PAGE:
Published: 28/01/2023- 16:56
Updated: 28/01/2023- 17:19
Trending on GB News
The former chairman of the Conservative Party says he is battling depression and has bravely admitted: “I think it will come back”.
Sir Jake Berry said his fight with mental ill health was brought about by a series of personal tragedies including the death of his brother.
Speaking to Gloria De Piero on GB News - in an interview to be broadcast on Sunday at 6pm - Mr Berry said he had “really dark days” but that opening up to his wife, and to others, had helped him greatly.
The former cabinet minister and MP for Rossendale and Darwen said: “When I was at university, I did have a period of time where I struggled quite badly with depression, and then I sort of got that sorted when I was in my early twenties and had always been fine with it.
“But I had a succession of challenges; my brother died, and then shortly thereafter I gave up the job I loved, which was Northern Powerhouse Minister, and then my mother died very shortly after that. And I think the culmination of those events made it really hard just to cope with the day-to-day.
“And, you know, again when you face that, and the challenge that depression and mental health issues in general can bring, the thing to do is to talk to the nearest and dearest around you.
"It's only the point at which you sort of sit down and say, ‘Actually, I do think I've got an issue with this. I think I should seek a remedy’, whether that's talking to people or whether it's medication, that is when you can start to make that journey back to the person that you were.”
Jake Perry talking to Gloria De Piero for Gloria Meets on GB News
Explaining how he copes with his condition he said: “I think the biggest challenge I had was saying that I had a problem. Admitting it made it manageable. And having dealt with it in my late teens, early twenties, it's something I knew would pass. And I think that also gave me hope and the ability to deal with it.”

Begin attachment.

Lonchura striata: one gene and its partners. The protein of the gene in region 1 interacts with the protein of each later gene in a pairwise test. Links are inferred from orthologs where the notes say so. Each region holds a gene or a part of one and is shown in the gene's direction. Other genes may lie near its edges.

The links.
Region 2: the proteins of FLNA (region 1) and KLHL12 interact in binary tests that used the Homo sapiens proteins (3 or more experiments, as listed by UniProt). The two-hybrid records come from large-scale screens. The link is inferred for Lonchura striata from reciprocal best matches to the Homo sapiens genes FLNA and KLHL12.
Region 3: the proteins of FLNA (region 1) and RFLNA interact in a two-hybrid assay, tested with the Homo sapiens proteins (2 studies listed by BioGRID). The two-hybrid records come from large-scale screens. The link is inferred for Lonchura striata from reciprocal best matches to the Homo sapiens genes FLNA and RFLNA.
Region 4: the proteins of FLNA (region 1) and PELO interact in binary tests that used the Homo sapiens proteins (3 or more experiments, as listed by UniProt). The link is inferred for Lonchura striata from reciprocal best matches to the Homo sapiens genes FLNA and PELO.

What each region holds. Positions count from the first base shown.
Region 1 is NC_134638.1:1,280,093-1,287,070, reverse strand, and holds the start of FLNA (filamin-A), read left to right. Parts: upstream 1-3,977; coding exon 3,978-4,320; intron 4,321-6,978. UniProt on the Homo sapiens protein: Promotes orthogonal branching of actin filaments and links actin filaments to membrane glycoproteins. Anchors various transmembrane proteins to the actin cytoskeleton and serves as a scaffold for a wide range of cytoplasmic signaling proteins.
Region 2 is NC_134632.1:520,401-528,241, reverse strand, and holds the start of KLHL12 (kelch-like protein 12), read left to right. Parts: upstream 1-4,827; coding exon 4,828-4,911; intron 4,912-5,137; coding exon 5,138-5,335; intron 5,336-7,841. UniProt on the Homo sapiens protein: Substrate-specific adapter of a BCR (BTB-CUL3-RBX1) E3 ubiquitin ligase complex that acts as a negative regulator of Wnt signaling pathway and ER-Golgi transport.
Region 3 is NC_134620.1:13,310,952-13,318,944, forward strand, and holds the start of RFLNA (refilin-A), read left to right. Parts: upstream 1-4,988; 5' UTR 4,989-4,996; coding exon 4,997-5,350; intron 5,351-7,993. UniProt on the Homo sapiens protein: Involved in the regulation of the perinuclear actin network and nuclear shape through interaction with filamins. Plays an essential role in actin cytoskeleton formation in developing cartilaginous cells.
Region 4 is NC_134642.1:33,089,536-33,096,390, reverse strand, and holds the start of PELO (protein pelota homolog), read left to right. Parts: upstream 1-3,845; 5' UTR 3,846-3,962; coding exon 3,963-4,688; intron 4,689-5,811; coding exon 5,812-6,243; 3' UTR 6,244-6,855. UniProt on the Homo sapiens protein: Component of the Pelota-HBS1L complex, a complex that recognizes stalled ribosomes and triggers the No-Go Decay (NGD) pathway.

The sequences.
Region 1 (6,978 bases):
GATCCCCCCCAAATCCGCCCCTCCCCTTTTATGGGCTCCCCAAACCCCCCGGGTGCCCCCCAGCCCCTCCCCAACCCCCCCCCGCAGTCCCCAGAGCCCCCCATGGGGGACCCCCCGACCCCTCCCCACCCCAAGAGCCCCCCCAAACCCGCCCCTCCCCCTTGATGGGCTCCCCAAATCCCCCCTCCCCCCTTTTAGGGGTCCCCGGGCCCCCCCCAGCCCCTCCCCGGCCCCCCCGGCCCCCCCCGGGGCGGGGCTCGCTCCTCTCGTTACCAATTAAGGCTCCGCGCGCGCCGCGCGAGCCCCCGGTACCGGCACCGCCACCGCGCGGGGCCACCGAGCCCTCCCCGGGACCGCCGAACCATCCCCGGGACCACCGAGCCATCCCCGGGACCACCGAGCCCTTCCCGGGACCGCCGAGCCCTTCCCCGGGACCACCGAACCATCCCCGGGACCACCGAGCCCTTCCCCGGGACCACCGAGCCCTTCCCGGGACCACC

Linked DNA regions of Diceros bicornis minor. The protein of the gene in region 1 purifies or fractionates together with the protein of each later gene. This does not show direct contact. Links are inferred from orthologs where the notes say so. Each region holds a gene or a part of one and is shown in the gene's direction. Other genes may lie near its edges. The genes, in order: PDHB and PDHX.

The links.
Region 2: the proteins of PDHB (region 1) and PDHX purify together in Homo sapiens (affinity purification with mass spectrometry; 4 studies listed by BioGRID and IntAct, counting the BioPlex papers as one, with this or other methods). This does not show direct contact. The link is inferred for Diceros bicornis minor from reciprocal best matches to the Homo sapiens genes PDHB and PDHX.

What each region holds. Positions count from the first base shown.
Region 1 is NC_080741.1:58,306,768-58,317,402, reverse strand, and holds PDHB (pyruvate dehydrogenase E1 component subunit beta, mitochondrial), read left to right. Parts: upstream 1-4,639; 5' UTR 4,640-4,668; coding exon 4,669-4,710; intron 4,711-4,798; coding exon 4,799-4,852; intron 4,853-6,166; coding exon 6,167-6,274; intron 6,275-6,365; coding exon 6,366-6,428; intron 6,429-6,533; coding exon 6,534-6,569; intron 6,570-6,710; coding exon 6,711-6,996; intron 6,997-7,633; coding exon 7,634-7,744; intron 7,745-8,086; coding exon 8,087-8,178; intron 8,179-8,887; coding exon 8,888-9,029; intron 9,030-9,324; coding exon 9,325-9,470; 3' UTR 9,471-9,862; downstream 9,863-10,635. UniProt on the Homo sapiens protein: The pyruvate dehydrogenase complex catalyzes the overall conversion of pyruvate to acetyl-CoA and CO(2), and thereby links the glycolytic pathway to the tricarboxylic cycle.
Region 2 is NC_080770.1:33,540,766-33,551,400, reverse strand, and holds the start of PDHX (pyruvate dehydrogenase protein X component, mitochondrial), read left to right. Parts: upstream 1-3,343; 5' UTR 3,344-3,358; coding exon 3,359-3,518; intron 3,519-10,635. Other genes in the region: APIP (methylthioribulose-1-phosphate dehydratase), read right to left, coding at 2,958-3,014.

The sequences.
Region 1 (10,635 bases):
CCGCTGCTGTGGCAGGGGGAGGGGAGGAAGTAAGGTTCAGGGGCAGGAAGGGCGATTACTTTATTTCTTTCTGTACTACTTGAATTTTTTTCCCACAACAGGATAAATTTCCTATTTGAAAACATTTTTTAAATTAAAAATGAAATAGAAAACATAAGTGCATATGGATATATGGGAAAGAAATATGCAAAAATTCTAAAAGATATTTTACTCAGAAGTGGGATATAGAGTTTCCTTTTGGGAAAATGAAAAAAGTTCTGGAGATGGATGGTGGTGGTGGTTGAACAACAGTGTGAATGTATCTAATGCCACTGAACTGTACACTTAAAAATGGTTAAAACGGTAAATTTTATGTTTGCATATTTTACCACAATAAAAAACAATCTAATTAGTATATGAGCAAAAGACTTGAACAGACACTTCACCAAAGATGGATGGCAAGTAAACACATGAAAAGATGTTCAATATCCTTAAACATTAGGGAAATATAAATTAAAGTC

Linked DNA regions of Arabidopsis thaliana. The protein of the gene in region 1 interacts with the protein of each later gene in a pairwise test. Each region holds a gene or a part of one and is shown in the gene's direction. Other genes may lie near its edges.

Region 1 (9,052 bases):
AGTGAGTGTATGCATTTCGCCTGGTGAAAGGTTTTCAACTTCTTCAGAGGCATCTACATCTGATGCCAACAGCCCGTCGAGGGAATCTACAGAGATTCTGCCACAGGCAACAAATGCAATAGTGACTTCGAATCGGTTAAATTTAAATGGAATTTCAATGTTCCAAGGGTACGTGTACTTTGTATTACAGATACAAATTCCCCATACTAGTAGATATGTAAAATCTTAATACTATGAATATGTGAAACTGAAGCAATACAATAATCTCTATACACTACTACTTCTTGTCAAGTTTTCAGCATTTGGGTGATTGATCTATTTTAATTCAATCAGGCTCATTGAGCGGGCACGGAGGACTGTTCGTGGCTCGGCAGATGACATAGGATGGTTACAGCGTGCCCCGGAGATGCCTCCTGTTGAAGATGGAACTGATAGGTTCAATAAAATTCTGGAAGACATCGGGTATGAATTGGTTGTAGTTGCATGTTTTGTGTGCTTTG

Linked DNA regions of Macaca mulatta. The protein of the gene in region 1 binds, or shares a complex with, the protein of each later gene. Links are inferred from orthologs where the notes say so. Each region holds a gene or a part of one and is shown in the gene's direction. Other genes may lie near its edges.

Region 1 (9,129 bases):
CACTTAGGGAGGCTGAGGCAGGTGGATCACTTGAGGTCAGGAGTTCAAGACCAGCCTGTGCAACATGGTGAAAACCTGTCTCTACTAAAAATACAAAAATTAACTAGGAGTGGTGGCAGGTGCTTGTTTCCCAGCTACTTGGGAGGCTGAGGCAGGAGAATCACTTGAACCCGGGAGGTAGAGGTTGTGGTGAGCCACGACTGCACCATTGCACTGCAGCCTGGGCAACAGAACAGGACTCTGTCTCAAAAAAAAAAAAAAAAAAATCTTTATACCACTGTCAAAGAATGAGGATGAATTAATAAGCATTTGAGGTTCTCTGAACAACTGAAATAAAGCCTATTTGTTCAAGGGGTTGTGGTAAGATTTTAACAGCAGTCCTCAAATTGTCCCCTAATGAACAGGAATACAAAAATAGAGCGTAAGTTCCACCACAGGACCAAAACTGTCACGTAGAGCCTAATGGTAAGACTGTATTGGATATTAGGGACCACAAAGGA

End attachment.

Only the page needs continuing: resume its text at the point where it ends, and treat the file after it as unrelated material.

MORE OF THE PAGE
Asked if he feared it would come back he candidly said: “Well of course it can do. I think it will come back. But dealing with it historically makes you more able to deal with it in the future. And, you know, I think we'll be ready for it.
"The one thing I've learned is don't suffer in silence, talk to other people, and you will be amazed. You definitely won't be the only person who's had that experience, and you may free, and enable, other people to talk about it."
Mr Berry said that after talking about his own illness his wife opened up to him as well.
He said: “That was the point where my wife also said to me how badly she'd been struggling with post-natal depression. I know that she felt similar, and it was just good to be able to talk to each other about it.”
Urging others to seek support he continued: “The more we talk about it, the more able other people will feel able to come forward and talk about it.
"You get some really dark days. But I guess the key message is, whether you're a man or a woman, is just don't suffer alone, talk to people. There is a bright sunny day on the other side and you come out of it.”
Mr Berry says he fell into a depression after his brother died
Meanwhile Mr Berry also opened up about the final few days in office of Liz Truss, a period which saw him become centre stage in one of the most dramatic periods in recent political history.
He recalled: “I went to see her on that Sunday morning," he said.
"I told her that I thought, following the mini budget, that we had real problems with colleagues. She asked me to effectively set up a war room, if you like, in No 10 starting on the following Monday morning.
"So, we set up that war room, and effectively all decisions that were made came through that group, which was me, the Prime Minister, the Chief Whip, and the Deputy Prime Minister."
* Gloria Meets...is on GB News every Sunday at 6pm